[157 W.Va. 789] 6. In a labor dispute where it is contended a state court is barred from assuming jurisdiction by the 'preemption' doctrine, and there are issues as to the right of a union to bargain with a successor corporation under a previously issued certificate of representation, or whether it is a majority union with whom the company must bargain, or it is engaged in permissible organizational picketing, it is not appropriate for a state court to determine such issues, but once deciding their arguable existence, must defer to the jurisdiction of the National Labor Relations Board which must determine the issues in the first instance.

Moreland & DePond, William A. Moreland, Morgantown, Rudolph L. Milasich, Jr., Pittsburgh, Pa., Bredhoff, Cushman, Gottesman & Cohen, Washington, D.C., Kleiman, Cornfield & Feldman, Bernard Kleiman, Chicago, Ill., for appellants.

Kenneth E. Kincaid, Morgantown, for appellee.

SPROUSE, Justice:

This case is before the Court upon an appeal from an order of the Circuit Court of Monongalia County overruling the appellants' motion to dissolve a temporary injunction previously entered by a special judge of that court. Appellants were the defendants below, the United Steelworkers of America, a labor union, and individual members of that union. They are hereinafter referred to as 'the union.' The court had enjoined the union from all picketing of the appellee, United Maintenance and Manufacturing Company, Inc., and enjoined them from committing any acts of violence or trespass. The injunction was issued upon the complaint and affidavit of United Maintenance without a hearing. Subsequently, a [157 W.Va. 790] hearing was held by the Circuit Court of Monongalia County on the union's motion to dissolve the injunction. After the hearing, the motion to dissolve was overruled.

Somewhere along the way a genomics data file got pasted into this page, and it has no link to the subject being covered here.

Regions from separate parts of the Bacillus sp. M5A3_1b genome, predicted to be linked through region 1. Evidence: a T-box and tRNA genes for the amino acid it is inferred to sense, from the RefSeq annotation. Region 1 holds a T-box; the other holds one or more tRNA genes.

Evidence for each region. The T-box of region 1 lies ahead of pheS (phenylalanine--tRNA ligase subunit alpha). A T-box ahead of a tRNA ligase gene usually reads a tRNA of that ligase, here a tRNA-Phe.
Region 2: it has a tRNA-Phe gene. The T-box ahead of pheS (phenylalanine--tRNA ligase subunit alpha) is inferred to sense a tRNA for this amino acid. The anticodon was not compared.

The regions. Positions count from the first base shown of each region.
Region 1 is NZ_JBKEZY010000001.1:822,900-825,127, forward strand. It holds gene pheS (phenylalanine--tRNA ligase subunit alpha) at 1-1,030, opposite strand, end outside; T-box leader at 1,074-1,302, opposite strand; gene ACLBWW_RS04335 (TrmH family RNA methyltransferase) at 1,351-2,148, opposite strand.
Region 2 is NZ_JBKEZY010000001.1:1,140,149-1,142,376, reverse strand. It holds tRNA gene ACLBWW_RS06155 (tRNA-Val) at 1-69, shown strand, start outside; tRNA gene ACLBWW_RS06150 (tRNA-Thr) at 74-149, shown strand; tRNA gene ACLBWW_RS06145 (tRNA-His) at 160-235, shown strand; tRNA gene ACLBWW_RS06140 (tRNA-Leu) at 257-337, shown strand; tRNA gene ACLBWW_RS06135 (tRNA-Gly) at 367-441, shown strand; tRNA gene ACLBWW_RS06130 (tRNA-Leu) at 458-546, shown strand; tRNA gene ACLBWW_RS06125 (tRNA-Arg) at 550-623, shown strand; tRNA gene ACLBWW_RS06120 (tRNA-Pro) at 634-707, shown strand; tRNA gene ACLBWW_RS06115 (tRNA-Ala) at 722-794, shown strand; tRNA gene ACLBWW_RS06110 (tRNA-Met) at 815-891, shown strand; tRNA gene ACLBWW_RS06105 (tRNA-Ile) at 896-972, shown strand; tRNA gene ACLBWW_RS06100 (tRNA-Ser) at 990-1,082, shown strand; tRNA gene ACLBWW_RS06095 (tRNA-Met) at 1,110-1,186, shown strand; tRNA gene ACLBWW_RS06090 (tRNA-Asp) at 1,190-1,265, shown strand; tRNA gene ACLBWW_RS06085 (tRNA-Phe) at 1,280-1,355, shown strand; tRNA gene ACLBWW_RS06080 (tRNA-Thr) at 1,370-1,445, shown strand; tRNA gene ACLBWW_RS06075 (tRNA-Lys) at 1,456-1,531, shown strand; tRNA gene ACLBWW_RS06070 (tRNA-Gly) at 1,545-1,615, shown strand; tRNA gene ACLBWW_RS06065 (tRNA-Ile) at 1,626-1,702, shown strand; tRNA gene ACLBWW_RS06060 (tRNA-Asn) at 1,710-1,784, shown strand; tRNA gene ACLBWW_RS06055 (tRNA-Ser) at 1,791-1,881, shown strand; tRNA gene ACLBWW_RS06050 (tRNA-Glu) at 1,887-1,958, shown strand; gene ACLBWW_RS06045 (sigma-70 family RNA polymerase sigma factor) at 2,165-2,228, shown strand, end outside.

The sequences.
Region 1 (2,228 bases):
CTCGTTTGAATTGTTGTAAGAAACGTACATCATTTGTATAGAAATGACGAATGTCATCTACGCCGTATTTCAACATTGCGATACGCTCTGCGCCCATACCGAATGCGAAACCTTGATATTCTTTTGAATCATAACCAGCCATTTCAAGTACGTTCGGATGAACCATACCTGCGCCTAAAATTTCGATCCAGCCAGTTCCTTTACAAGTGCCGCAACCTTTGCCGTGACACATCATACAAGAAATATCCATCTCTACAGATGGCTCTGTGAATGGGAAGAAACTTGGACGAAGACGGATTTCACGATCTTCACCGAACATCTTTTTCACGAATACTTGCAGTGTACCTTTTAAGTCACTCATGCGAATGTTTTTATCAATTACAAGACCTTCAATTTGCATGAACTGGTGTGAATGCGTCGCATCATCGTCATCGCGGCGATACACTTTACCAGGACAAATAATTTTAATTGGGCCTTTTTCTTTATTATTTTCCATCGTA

The union had been certified on January 3, 1973 by the National Labor Relations Board as the collective bargaining representative of the employees of United Electric and Machine Company, a corporation, the predecessor corporation to United Maintenance. The business was conducted in a building located in the Morgantown Ordnance Park. United Electric had employed thirty-eight persons who were members of the union.